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Pentagon weighs allowing military service by immigrants who arrived illegally as youths

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WASHINGTON - The Pentagon is weighing allowing some immigrants brought illegally to the country as youths to serve in the military, a unilateral step by the Obama administration as immigration legislation remains stalled in the Republican-led House.

The announcement came Tuesday as House Speaker John Boehner, R-Ohio, defended his election-year decision to rebuff a narrow immigration measure pushed by a GOP congressman to achieve a similar goal.

The Pentagon consideration would apply to immigrants who arrived illegally as kids but already have received work permits and relief from deportation under a program President Barack Obama announced two years ago, called Deferred Action for Childhood Arrivals, or DACA. More than 500,000 immigrants have benefited from the program.

The Defence Department "continues to examine the laws and policies that address the eligibility of noncitizens to serve in the military in order to determine if and how our programs could be applied to DACA recipients," Pentagon spokesman Lt. Cmdr. Nate Christensen said in a statement.

Such a move by the Pentagon would be the latest example of the Obama administration taking incremental steps by executive action on immigration with comprehensive overhaul legislation stuck in the GOP-led House 11 months after passage by the Senate. Obama is coming under pressure to make broader moves on executive action as the likelihood grows that the House will not pass any immigration bill this year.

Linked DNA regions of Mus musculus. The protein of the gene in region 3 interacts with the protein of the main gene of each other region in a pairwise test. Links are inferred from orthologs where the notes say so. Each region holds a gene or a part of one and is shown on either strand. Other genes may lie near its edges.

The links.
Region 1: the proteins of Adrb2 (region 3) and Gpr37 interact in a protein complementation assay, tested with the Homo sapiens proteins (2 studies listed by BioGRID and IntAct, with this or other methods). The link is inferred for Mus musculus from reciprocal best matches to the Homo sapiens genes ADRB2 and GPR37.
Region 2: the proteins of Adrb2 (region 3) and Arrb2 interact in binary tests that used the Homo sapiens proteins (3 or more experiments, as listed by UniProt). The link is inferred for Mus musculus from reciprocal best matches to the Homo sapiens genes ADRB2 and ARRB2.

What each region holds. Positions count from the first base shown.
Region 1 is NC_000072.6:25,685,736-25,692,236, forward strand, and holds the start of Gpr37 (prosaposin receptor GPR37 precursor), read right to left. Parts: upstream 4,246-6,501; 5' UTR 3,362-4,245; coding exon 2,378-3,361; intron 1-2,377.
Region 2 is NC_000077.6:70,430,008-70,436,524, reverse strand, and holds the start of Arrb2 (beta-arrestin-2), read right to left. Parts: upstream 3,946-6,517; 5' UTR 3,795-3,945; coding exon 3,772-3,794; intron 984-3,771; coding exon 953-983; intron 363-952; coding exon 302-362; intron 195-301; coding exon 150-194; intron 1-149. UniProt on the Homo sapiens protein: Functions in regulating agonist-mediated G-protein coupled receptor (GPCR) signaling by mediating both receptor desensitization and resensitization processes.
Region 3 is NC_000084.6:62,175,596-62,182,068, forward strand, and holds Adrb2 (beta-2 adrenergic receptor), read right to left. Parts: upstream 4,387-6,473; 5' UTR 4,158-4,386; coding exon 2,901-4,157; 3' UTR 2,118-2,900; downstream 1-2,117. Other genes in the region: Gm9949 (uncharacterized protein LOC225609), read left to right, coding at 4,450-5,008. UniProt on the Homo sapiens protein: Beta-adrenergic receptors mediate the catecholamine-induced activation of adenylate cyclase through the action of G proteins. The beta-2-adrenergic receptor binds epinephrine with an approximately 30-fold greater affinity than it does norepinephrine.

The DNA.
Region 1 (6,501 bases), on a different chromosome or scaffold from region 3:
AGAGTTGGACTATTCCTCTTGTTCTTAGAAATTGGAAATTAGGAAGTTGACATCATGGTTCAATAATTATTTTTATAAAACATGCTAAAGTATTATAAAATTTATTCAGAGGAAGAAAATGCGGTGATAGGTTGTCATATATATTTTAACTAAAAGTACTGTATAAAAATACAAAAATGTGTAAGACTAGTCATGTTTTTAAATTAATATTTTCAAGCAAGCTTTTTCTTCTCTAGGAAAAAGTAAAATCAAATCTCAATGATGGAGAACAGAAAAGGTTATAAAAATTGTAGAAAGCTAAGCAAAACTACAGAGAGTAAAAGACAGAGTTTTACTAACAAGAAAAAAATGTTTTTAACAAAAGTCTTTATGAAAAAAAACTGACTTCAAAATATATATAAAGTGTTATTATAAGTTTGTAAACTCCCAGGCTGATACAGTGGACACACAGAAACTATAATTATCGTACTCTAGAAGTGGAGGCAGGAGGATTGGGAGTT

Tuesday's developments provided further evidence of the slim chances of House action, as Boehner moved to shut down the likeliest area of compromise on the contentious issue.

Boehner told reporters that a national defence bill was not the place for a vote on California Rep. Jeff Denham's measure offering citizenship to immigrants here illegally who serve.

"We have supported it in the past but trying to do this on the national defence authorization bill seems to us be an inappropriate place to do it," Boehner said. He said there had been discussions about allowing Denham a stand-alone vote on his bill but no decision had been made.

Despite the opposition, Denham testified before the House Rules Committee several hours after Boehner spoke, asking lawmakers to allow his amendment to come to a vote.

"There is no better way to show your patriotism, your commitment, your sacrifice and the willingness to earn that citizenship than being able to serve in our military," Denham said.

But House leaders, who control the Rules Committee, made clear that Denham's effort would be denied.

Denham's bill would allow immigrants who were brought to this country on or before Dec. 31, 2011, and were younger than 15 years old to become legal, permanent residents — the first step toward citizenship — through honourable service in the military. It would apply to a broader group of people than those who've received deferred action from the Obama administration, but Denham told reporters he would welcome any move by the Pentagon on its own.

Denham's bill was co-sponsored by 50 House members, Democrats and Republicans, but an outspoken minority was opposed. Rep. Mo Brooks, R-Ala., warned that "all hell will break loose" if Denham tried to promote the measure. A spokesman for House Majority Leader Eric Cantor, R-Va., made clear last week that the GOP leadership would block a vote on Denham bill. Cantor faces a primary opponent in June who's accused him of supporting amnesty.

___

Associated Press writers Lolita C. Baldor and Donna Cassata contributed to this report.

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